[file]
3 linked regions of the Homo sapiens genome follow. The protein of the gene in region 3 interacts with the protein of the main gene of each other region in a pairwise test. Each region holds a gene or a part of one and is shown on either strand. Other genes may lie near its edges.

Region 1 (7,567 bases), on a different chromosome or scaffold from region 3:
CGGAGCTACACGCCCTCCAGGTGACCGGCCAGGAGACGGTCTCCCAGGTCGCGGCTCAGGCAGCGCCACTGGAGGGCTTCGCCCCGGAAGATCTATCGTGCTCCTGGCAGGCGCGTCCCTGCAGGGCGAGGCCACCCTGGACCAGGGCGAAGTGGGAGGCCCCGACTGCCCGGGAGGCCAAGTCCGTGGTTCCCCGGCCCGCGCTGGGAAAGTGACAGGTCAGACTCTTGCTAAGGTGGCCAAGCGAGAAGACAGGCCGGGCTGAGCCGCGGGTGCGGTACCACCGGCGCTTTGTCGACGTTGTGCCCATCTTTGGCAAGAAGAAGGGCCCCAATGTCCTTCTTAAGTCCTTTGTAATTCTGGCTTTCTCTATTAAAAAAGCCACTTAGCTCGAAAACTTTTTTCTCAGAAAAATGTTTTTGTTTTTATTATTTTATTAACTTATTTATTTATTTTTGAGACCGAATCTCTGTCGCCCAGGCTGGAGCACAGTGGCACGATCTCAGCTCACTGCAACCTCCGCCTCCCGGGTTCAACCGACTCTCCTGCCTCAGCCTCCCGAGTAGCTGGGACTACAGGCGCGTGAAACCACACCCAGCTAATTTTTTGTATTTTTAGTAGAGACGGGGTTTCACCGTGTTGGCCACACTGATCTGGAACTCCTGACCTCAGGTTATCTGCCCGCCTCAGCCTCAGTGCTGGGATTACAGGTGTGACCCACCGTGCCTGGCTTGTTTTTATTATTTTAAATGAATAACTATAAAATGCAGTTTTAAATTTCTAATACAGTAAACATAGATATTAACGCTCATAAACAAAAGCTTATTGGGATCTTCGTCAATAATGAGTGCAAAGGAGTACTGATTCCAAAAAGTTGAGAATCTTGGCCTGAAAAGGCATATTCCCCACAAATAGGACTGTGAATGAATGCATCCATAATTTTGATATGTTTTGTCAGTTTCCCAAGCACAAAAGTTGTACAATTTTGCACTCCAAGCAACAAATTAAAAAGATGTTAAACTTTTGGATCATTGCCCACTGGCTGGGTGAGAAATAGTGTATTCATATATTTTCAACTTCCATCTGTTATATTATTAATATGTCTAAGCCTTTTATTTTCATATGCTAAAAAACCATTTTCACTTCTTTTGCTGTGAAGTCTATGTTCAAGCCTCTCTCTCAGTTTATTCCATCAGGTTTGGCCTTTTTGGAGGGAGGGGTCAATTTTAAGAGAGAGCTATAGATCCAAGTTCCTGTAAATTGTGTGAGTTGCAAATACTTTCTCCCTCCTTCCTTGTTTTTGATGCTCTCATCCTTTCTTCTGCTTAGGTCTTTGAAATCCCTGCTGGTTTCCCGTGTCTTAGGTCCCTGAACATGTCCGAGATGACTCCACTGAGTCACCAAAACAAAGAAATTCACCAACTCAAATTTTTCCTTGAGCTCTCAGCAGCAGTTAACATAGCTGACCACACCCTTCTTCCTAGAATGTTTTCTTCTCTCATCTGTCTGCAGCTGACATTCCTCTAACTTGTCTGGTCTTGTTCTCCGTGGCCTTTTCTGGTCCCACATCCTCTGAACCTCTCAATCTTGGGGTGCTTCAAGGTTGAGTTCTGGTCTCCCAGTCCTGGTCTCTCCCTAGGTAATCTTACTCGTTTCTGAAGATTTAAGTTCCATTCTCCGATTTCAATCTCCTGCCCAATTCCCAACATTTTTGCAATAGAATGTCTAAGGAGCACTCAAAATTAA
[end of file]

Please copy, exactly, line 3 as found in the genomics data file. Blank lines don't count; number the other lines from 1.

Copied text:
CGGAGCTACACGCCCTCCAGGTGACCGGCCAGGAGACGGTCTCCCAGGTCGCGGCTCAGGCAGCGCCACTGGAGGGCTTCGCCCCGGAAGATCTATCGTGCTCCTGGCAGGCGCGTCCCTGCAGGGCGAGGCCACCCTGGACCAGGGCGAAGTGGGAGGCCCCGACTGCCCGGGAGGCCAAGTCCGTGGTTCCCCGGCCCGCGCTGGGAAAGTGACAGGTCAGACTCTTGCTAAGGTGGCCAAGCGAGAAGACAGGCCGGGCTGAGCCGCGGGTGCGGTACCACCGGCGCTTTGTCGACGTTGTGCCCATCTTTGGCAAGAAGAAGGGCCCCAATGTCCTTCTTAAGTCCTTTGTAATTCTGGCTTTCTCTATTAAAAAAGCCACTTAGCTCGAAAACTTTTTTCTCAGAAAAATGTTTTTGTTTTTATTATTTTATTAACTTATTTATTTATTTTTGAGACCGAATCTCTGTCGCCCAGGCTGGAGCACAGTGGCACGATCTCAGCTCACTGCAACCTCCGCCTCCCGGGTTCAACCGACTCTCCTGCCTCAGCCTCCCGAGTAGCTGGGACTACAGGCGCGTGAAACCACACCCAGCTAATTTTTTGTATTTTTAGTAGAGACGGGGTTTCACCGTGTTGGCCACACTGATCTGGAACTCCTGACCTCAGGTTATCTGCCCGCCTCAGCCTCAGTGCTGGGATTACAGGTGTGACCCACCGTGCCTGGCTTGTTTTTATTATTTTAAATGAATAACTATAAAATGCAGTTTTAAATTTCTAATACAGTAAACATAGATATTAACGCTCATAAACAAAAGCTTATTGGGATCTTCGTCAATAATGAGTGCAAAGGAGTACTGATTCCAAAAAGTTGAGAATCTTGGCCTGAAAAGGCATATTCCCCACAAATAGGACTGTGAATGAATGCATCCATAATTTTGATATGTTTTGTCAGTTTCCCAAGCACAAAAGTTGTACAATTTTGCACTCCAAGCAACAAATTAAAAAGATGTTAAACTTTTGGATCATTGCCCACTGGCTGGGTGAGAAATAGTGTATTCATATATTTTCAACTTCCATCTGTTATATTATTAATATGTCTAAGCCTTTTATTTTCATATGCTAAAAAACCATTTTCACTTCTTTTGCTGTGAAGTCTATGTTCAAGCCTCTCTCTCAGTTTATTCCATCAGGTTTGGCCTTTTTGGAGGGAGGGGTCAATTTTAAGAGAGAGCTATAGATCCAAGTTCCTGTAAATTGTGTGAGTTGCAAATACTTTCTCCCTCCTTCCTTGTTTTTGATGCTCTCATCCTTTCTTCTGCTTAGGTCTTTGAAATCCCTGCTGGTTTCCCGTGTCTTAGGTCCCTGAACATGTCCGAGATGACTCCACTGAGTCACCAAAACAAAGAAATTCACCAACTCAAATTTTTCCTTGAGCTCTCAGCAGCAGTTAACATAGCTGACCACACCCTTCTTCCTAGAATGTTTTCTTCTCTCATCTGTCTGCAGCTGACATTCCTCTAACTTGTCTGGTCTTGTTCTCCGTGGCCTTTTCTGGTCCCACATCCTCTGAACCTCTCAATCTTGGGGTGCTTCAAGGTTGAGTTCTGGTCTCCCAGTCCTGGTCTCTCCCTAGGTAATCTTACTCGTTTCTGAAGATTTAAGTTCCATTCTCCGATTTCAATCTCCTGCCCAATTCCCAACATTTTTGCAATAGAATGTCTAAGGAGCACTCAAAATTAA